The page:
01 April 2015
This April Fool’s Day there will again be plenty of practical jokes and hoaxes circulating throughout the community, while others will remain on alert to avoid being tagged an “April Fool!”
Much of the activity on the first day of April is light-hearted and fun, but at other times through the year, incorrect and misleading information creates a bit more inconvenience and discomfort.
Addressing myths and hoaxes extends well beyond 1 April at Cancer Council SA as we regularly address misinformation around cancer.
It seems only appropriate that on April Fool’s Day that we remind the community that unfortunately there are many baseless theories around causes and treatments of cancer, and that we are here to help clarify any confusion.
Any type of experience with cancer can often be a stressful, emotional and challenging time, and the last thing people need is false hope from so-called “cancer cures” or new theories about what does and doesn’t cause cancer.
Thanks to the generous support of the community we are able to set the record straight through our myth busting website – iheard.com.au that directly answers your questions using the latest research.
Recent questions answered include:
- Are nightshift workers more likely to get cancer?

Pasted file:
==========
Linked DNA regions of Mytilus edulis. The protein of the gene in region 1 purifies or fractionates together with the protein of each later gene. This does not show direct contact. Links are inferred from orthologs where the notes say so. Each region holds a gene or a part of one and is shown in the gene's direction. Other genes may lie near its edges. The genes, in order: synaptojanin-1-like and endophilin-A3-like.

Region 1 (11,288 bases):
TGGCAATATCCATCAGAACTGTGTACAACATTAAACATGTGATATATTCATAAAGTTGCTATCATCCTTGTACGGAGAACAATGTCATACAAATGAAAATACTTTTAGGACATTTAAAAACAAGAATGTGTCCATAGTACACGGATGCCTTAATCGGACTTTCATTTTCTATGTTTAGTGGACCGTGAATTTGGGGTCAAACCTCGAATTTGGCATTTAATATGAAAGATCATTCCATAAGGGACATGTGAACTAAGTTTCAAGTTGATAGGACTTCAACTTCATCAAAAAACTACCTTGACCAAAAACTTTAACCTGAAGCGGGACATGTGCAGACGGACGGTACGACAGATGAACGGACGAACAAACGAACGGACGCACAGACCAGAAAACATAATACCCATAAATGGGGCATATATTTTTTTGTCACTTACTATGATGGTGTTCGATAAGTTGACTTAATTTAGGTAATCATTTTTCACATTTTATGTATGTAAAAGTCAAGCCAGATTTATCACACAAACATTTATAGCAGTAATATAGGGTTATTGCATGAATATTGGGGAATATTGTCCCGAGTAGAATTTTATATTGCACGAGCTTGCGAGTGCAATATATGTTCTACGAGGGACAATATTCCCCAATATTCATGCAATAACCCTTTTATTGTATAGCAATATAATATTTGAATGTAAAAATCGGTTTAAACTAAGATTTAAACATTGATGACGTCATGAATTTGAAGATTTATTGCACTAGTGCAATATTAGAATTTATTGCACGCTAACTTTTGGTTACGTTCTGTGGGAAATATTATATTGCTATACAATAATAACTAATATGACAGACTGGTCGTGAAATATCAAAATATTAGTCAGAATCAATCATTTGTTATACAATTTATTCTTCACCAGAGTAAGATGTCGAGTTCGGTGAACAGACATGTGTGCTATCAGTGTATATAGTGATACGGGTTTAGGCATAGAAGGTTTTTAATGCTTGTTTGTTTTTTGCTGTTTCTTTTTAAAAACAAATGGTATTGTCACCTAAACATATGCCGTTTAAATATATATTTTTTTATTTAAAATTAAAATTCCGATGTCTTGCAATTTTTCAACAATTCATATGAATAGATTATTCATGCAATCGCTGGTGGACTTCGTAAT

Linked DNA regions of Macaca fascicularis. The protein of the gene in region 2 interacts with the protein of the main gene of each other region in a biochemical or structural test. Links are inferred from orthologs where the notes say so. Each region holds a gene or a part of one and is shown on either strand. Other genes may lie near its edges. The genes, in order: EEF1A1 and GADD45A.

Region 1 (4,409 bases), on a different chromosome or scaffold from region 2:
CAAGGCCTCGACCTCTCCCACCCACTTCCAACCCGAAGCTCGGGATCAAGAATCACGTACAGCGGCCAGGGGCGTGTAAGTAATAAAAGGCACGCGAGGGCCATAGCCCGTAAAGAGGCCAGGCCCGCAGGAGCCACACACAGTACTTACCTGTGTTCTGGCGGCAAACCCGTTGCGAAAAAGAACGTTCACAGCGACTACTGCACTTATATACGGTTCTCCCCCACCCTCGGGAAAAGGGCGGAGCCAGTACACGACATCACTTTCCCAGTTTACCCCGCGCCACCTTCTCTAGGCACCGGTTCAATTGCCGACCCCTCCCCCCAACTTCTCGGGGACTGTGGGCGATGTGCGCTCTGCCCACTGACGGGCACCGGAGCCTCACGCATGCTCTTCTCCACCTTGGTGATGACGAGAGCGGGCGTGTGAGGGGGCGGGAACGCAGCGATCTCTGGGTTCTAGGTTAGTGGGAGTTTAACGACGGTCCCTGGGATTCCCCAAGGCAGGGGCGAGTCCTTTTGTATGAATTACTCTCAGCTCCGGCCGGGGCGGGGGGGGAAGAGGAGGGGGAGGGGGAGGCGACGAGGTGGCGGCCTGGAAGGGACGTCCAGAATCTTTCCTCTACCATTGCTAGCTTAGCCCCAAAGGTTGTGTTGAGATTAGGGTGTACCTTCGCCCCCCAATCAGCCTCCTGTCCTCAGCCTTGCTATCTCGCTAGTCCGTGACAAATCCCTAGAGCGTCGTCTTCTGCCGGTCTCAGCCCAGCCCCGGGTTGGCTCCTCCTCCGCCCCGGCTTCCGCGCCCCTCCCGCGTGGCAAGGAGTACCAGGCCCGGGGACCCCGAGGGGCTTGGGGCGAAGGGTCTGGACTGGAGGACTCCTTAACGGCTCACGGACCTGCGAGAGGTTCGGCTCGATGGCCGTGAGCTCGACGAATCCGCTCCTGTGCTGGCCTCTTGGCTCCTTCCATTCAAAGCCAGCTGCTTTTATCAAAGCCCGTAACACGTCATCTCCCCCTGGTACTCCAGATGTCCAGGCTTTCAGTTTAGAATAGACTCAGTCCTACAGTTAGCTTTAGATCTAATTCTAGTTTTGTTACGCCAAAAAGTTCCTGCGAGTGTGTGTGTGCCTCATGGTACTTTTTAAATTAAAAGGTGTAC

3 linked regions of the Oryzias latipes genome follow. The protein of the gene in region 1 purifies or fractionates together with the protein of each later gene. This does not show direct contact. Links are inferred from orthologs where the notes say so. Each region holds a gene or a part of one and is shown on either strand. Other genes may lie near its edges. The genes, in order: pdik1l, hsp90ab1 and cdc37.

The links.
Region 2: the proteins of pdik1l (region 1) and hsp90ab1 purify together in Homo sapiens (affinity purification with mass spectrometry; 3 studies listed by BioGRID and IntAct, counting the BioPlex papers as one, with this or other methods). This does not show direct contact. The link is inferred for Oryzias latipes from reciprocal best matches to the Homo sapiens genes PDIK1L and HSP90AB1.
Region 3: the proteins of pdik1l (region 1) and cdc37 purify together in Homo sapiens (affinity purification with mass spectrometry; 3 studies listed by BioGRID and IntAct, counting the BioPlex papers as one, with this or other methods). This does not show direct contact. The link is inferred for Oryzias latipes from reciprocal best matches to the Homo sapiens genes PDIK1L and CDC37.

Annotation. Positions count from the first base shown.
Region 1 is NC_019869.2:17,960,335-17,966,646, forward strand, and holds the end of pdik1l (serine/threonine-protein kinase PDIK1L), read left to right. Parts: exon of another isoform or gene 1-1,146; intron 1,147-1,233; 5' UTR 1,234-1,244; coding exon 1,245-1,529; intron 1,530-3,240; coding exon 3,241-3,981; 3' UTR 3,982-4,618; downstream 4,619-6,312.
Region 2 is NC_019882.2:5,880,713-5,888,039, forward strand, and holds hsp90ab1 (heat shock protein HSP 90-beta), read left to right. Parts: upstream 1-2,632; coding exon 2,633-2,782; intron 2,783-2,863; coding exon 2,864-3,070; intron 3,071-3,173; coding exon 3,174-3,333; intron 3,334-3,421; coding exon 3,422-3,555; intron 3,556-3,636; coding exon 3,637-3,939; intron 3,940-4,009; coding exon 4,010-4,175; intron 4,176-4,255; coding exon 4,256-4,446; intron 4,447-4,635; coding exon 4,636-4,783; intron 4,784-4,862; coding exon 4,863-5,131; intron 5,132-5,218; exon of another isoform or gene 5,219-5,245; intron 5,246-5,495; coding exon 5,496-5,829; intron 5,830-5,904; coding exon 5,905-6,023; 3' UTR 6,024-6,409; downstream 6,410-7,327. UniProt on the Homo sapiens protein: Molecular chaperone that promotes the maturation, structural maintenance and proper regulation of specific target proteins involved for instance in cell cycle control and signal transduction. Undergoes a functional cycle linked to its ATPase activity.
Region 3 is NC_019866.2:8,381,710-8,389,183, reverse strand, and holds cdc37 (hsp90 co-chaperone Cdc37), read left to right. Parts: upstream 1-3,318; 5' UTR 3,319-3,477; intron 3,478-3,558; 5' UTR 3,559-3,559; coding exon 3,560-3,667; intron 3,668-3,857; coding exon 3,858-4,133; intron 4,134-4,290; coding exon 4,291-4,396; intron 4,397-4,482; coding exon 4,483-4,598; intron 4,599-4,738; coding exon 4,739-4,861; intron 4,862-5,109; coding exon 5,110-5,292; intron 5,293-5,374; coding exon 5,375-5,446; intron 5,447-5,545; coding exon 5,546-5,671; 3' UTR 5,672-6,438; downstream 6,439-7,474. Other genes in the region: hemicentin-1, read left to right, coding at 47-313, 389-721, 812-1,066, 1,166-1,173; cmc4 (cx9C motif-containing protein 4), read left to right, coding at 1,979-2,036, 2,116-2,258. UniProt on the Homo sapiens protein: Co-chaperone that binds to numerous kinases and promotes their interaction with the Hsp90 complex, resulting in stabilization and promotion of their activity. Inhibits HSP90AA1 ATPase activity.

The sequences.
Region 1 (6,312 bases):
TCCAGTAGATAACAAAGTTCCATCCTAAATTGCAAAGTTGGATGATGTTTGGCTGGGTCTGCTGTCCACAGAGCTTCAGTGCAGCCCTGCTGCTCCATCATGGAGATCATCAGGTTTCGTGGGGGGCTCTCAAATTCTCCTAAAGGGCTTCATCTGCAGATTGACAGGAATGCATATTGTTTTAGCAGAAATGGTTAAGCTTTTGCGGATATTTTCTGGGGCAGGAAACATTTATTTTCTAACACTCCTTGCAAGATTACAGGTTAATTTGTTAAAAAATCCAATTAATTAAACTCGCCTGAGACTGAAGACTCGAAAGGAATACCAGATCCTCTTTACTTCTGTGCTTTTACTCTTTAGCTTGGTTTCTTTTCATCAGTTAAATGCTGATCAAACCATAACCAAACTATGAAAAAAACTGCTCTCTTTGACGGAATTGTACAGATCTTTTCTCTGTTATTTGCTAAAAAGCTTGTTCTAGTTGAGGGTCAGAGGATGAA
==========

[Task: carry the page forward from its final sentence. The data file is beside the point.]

- Can chemotherapy damage your brain?
- Can taking antioxidants prevent cancer?
- Are there cancer risks associated with coffee and tea?
- Do you need to have Pap tests if you've had the vaccine?
So if you have heard a story, rumour or fanciful claim about cancer, visit iheard.com.au to find out the facts.
It is a very challenging time when you have your life touched by cancer.
Cancer Council nurses are here to provide you with factual information and support to help you make well informed choices. We can clarify medical terms, procedures and treatments; inform you about services that may be helpful; provide you with printed information; talk with you about your cancer experience or just listen. Call Cancer Council 13 11 20.
Thank you for your support to allow us to deliver this very important work.
Professor Brenda Wilson
Cancer Council SA